The proposed legislation is awaiting ratification from the Puerto Rico Legislature, which reconvenes in 2005. This year's session ended June 30.
So far, high-ranking SMG officials like Davila have stated that the company will only manage the arena and not produce concerts.
The plan to build the new coliseum was proposed by the Rossello administration in 1996. Government officials intended to make the island more attractive to the International Olympic Committee, which at the time was considering Puerto Rico as a possible site to host the 2004 Olympic Games.
The IOC passed on the island as a host, but the administration decided to go ahead with the project.
Davila says the structure has no real competition in terms of its appeal to bring more business to the island. None of the five major concert venues in the San Juan metropolitan area (including coliseums, stadiums and amphitheaters) has an indoor capacity of more than 10,000 seats. The seating capacity and the cutting-edge facilities not only make Puerto Rico a more appealing destination for stars but also make major events more feasible for concert producers.
"Thousands of professional U.S. athletes and music stars would give anything to play or perform in this new structure," says SMG GM Bob Rice, noting the blend of amenities and luxury.
The structure--which complies with pro basketball and National Hockey League standards--boasts a series of amenities and modern facilities not found in other island venues. It showcases a heliport, 14 ticket windows and a 3,500- to 7,000-seat intimate theater setting.
Among its many other features are a catwalk steel structure hung from its ceiling to provide easy connection of lighting equipment, a state-of-the-art sound system, two gigantic scoreboards with message center, 22 corporate suites, four party suites, one VIP club lounge, a press room, two meeting rooms, five locker rooms, four dressing rooms and 150 TV monitors as well as 34 restrooms.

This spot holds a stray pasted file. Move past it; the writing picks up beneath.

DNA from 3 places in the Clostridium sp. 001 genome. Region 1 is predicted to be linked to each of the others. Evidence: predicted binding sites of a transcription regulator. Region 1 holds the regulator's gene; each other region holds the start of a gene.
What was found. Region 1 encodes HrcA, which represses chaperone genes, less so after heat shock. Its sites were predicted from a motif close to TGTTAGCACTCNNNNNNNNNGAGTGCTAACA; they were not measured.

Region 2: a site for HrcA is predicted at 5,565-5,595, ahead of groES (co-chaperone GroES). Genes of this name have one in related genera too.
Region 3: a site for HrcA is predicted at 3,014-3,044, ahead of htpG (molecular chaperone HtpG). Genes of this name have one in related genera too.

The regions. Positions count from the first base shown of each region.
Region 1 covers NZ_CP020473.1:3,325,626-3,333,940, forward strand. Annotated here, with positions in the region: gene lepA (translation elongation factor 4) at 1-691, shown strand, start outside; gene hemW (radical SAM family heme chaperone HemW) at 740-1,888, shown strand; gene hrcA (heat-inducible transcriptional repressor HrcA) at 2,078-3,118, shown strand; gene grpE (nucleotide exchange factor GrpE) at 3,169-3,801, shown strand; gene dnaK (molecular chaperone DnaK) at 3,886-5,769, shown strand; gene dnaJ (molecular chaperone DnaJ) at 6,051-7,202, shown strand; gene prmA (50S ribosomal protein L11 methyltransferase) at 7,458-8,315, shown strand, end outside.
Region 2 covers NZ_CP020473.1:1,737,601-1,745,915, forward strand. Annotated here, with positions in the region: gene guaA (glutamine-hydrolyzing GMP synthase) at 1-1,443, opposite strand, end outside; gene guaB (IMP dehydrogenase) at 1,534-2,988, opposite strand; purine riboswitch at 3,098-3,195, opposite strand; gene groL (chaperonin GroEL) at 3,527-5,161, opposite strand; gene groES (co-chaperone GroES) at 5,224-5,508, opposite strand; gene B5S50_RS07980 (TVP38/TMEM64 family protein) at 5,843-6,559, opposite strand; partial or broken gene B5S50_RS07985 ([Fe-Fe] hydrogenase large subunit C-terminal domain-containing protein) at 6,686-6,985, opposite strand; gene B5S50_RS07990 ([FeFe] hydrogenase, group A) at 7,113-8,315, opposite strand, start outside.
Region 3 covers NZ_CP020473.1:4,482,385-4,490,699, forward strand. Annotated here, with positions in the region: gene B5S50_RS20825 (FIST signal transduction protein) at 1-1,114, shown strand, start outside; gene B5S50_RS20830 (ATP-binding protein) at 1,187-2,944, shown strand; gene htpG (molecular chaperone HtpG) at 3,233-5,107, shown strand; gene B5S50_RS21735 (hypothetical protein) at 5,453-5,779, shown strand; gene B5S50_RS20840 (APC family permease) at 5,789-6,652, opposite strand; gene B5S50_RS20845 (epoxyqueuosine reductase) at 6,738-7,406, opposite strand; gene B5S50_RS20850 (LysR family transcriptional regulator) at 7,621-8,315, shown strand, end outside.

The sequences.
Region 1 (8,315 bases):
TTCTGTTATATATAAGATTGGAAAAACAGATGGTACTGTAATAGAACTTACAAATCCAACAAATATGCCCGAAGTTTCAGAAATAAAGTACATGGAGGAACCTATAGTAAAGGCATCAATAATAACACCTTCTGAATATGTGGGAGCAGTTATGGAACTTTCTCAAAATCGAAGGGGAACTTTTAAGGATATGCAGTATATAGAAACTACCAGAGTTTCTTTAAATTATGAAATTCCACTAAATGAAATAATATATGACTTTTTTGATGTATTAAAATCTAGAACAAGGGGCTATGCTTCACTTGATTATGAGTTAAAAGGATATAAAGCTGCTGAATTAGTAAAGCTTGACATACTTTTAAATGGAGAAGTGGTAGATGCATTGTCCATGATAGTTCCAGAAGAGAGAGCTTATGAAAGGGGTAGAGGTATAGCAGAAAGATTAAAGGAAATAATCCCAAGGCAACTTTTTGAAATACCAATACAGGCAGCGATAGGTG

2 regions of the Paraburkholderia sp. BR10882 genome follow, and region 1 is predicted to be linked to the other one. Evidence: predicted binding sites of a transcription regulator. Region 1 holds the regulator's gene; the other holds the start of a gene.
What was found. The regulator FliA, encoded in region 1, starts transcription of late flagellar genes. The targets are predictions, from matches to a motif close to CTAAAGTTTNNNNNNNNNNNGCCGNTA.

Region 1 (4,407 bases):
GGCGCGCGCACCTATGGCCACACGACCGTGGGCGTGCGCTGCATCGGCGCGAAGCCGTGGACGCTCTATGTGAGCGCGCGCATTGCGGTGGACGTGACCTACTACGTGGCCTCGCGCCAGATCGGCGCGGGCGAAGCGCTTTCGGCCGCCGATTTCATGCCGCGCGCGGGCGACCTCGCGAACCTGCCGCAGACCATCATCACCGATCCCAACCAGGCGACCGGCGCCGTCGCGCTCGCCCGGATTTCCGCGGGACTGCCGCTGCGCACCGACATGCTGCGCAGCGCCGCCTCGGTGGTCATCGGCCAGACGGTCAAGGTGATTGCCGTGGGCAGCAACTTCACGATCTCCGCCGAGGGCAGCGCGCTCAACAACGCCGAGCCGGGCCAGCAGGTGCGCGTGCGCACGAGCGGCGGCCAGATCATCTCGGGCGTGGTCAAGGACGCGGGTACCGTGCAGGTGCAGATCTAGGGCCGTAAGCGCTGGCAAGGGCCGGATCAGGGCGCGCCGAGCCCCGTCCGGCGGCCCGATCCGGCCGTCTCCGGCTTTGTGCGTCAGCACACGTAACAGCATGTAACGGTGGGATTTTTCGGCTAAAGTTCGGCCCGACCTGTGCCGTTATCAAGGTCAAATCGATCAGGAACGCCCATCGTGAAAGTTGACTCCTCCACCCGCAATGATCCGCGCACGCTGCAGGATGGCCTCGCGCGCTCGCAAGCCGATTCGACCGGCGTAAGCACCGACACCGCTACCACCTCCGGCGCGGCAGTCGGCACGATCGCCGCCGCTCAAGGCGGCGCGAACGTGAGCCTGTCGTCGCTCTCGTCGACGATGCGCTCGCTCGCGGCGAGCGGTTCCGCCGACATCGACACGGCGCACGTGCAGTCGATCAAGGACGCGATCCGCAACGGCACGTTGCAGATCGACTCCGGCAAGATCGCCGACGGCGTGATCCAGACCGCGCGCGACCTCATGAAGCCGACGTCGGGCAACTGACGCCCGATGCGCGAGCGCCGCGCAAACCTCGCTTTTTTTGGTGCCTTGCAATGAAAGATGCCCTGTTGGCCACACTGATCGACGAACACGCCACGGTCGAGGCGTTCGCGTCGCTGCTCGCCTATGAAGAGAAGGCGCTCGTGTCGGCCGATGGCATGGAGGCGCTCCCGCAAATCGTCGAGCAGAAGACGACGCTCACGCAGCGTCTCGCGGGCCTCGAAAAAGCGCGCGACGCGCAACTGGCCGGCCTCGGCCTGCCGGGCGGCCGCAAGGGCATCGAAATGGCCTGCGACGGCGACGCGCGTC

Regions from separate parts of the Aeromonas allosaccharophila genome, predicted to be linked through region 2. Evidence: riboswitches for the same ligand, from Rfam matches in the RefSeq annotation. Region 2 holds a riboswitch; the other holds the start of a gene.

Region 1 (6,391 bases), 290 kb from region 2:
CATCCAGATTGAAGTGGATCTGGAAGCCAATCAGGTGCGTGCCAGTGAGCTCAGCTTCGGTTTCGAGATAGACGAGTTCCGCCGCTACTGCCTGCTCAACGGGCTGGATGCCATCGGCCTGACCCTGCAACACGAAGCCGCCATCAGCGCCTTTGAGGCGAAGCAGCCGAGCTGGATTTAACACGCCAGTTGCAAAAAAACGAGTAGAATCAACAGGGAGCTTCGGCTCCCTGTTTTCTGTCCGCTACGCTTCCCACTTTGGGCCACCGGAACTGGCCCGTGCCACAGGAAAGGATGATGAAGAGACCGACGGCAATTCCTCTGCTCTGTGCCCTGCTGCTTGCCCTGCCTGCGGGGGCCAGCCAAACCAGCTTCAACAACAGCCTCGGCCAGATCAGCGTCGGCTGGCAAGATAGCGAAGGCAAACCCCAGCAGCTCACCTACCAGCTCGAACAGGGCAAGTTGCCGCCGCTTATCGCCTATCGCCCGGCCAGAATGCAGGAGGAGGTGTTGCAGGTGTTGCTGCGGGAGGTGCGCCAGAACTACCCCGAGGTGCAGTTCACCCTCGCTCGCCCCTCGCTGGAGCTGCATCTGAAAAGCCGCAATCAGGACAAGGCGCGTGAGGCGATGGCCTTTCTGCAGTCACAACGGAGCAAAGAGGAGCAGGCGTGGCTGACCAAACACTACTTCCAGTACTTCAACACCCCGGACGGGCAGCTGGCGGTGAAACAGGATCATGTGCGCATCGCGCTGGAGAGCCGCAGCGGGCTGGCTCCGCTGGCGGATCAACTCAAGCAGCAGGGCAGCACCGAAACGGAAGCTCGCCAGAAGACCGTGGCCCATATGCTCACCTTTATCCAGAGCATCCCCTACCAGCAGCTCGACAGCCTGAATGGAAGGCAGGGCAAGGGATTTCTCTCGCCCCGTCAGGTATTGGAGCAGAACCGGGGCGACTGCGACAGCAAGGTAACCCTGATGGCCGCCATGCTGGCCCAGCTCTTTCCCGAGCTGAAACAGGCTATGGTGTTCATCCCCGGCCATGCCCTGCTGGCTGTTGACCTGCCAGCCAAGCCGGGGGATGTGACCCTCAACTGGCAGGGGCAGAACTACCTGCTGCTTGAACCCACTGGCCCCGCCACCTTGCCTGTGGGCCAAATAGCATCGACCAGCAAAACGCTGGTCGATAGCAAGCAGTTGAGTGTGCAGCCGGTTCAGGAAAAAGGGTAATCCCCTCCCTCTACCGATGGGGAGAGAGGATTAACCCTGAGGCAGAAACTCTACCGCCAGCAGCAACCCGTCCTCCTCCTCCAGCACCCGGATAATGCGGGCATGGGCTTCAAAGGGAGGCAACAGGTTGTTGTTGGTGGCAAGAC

In addition, the coliseum can be transformed in six hours from an ice skating rink to a concert hall. Or the concert setting can quickly be converted to a basketball setting with a 16,500-seat capacity.
With construction nearly over, the coliseum faces costs of up to $1 million per month in interest on the line of credit alone, based on the debt's 30-year financing with a 5.5% variable interest rate. But the government's projection is that operational costs can be met with what the coliseum generates.
"SMG is forecasting 80-plus events per year that will surely boost the economy," Davila says.
Davila adds that some of the big-name artists who are tentatively lined up to perform this year at the facility are Marc Anthony, Enrique Iglesias, Ricky Martin and Robi "Draco" Rosa.
According to Davila, the construction of the building, with all of the required permits, is projected to finish this month.
In August, after the building is handed over to SMG, the company will host soft opening events to test the facility's equipment and will confirm who will be the big music star--or stars--to perform on opening night. And then in September it plans to open its doors to the public.